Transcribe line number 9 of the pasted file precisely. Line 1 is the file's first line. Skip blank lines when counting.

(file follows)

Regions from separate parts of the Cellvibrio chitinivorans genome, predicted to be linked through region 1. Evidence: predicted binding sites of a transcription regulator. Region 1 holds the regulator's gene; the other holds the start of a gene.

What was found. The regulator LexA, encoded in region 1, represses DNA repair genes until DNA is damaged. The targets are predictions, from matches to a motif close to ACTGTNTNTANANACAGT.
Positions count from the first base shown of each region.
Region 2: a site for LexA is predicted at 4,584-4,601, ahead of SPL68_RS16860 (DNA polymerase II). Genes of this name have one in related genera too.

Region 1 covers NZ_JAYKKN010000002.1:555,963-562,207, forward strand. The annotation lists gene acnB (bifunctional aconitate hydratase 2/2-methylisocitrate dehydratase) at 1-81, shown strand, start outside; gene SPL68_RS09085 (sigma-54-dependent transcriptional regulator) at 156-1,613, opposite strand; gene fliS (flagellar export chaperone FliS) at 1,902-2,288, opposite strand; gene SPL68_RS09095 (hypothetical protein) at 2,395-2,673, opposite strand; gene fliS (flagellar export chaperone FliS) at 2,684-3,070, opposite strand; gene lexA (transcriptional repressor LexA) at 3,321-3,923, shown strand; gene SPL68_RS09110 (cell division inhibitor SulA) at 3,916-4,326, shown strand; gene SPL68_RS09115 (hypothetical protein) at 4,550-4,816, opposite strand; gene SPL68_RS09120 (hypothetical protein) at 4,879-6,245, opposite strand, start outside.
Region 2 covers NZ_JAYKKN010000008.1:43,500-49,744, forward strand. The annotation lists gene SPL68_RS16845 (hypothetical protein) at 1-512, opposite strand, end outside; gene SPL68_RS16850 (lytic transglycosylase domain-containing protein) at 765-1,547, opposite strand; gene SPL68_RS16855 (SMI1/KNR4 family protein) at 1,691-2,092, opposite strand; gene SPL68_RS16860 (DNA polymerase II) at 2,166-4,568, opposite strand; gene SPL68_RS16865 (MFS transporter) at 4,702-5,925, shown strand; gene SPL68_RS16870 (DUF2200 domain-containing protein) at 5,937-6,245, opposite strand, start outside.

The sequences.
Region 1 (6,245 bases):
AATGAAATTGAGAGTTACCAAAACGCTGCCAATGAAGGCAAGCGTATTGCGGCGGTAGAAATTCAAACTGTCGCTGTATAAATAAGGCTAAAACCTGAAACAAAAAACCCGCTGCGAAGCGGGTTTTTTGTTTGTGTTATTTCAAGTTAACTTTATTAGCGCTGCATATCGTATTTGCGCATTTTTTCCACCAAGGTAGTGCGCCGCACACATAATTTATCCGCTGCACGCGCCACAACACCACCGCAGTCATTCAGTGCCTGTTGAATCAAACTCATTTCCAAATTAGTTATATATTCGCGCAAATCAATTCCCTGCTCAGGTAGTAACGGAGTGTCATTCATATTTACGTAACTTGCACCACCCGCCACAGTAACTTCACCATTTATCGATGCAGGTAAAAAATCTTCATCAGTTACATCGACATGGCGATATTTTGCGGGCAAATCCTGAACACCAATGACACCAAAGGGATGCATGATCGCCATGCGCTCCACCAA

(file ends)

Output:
AATGAAATTGAGAGTTACCAAAACGCTGCCAATGAAGGCAAGCGTATTGCGGCGGTAGAAATTCAAACTGTCGCTGTATAAATAAGGCTAAAACCTGAAACAAAAAACCCGCTGCGAAGCGGGTTTTTTGTTTGTGTTATTTCAAGTTAACTTTATTAGCGCTGCATATCGTATTTGCGCATTTTTTCCACCAAGGTAGTGCGCCGCACACATAATTTATCCGCTGCACGCGCCACAACACCACCGCAGTCATTCAGTGCCTGTTGAATCAAACTCATTTCCAAATTAGTTATATATTCGCGCAAATCAATTCCCTGCTCAGGTAGTAACGGAGTGTCATTCATATTTACGTAACTTGCACCACCCGCCACAGTAACTTCACCATTTATCGATGCAGGTAAAAAATCTTCATCAGTTACATCGACATGGCGATATTTTGCGGGCAAATCCTGAACACCAATGACACCAAAGGGATGCATGATCGCCATGCGCTCCACCAA